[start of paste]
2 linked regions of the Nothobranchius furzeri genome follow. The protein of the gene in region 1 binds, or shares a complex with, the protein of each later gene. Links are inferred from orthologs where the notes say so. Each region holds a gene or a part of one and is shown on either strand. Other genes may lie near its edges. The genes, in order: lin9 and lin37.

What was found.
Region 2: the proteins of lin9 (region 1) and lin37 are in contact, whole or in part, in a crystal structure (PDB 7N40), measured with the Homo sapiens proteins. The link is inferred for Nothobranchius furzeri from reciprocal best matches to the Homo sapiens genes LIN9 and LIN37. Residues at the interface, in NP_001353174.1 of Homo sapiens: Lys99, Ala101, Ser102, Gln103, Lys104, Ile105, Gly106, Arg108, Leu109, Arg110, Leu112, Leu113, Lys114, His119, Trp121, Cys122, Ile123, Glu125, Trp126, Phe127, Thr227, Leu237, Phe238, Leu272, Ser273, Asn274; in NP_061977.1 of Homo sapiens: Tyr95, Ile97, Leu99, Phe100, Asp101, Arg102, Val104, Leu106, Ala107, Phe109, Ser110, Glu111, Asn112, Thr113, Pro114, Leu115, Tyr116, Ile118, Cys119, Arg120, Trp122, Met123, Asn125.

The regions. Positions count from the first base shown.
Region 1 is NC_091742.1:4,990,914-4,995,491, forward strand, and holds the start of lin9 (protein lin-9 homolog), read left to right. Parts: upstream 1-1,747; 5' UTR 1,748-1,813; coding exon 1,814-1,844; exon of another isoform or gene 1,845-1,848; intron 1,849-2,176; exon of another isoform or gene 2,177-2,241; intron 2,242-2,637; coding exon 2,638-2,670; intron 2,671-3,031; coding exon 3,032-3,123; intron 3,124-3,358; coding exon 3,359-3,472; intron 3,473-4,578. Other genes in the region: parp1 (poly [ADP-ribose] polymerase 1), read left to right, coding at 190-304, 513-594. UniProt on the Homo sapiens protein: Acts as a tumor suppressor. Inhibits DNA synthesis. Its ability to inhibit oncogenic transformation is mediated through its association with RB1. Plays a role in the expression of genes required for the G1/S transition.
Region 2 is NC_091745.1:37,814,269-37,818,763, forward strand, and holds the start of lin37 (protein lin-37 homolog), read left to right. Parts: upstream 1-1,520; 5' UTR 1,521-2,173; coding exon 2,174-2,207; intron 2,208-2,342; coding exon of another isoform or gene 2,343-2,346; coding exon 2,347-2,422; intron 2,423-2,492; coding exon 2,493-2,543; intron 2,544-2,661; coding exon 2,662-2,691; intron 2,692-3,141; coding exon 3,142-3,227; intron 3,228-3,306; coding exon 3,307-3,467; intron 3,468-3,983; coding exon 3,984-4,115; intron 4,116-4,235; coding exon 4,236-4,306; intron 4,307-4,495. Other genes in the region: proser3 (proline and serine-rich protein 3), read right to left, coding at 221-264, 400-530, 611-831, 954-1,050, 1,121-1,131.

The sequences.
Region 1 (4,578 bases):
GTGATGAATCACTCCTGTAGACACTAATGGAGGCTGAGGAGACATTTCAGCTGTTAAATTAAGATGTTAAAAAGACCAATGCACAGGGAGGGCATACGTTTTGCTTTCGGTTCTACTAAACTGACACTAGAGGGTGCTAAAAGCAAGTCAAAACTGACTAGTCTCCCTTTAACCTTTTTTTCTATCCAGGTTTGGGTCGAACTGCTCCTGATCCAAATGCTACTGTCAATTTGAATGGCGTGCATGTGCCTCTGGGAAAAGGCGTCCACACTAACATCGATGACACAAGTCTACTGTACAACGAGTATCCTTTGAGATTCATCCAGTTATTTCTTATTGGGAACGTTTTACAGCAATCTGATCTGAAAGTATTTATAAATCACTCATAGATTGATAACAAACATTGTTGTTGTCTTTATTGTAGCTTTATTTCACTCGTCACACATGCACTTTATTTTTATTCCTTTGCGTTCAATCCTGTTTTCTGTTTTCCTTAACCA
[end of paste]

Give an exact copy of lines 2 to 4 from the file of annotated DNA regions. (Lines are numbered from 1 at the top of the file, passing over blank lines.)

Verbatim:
What was found.
Region 2: the proteins of lin9 (region 1) and lin37 are in contact, whole or in part, in a crystal structure (PDB 7N40), measured with the Homo sapiens proteins. The link is inferred for Nothobranchius furzeri from reciprocal best matches to the Homo sapiens genes LIN9 and LIN37. Residues at the interface, in NP_001353174.1 of Homo sapiens: Lys99, Ala101, Ser102, Gln103, Lys104, Ile105, Gly106, Arg108, Leu109, Arg110, Leu112, Leu113, Lys114, His119, Trp121, Cys122, Ile123, Glu125, Trp126, Phe127, Thr227, Leu237, Phe238, Leu272, Ser273, Asn274; in NP_061977.1 of Homo sapiens: Tyr95, Ile97, Leu99, Phe100, Asp101, Arg102, Val104, Leu106, Ala107, Phe109, Ser110, Glu111, Asn112, Thr113, Pro114, Leu115, Tyr116, Ile118, Cys119, Arg120, Trp122, Met123, Asn125.

The regions. Positions count from the first base shown.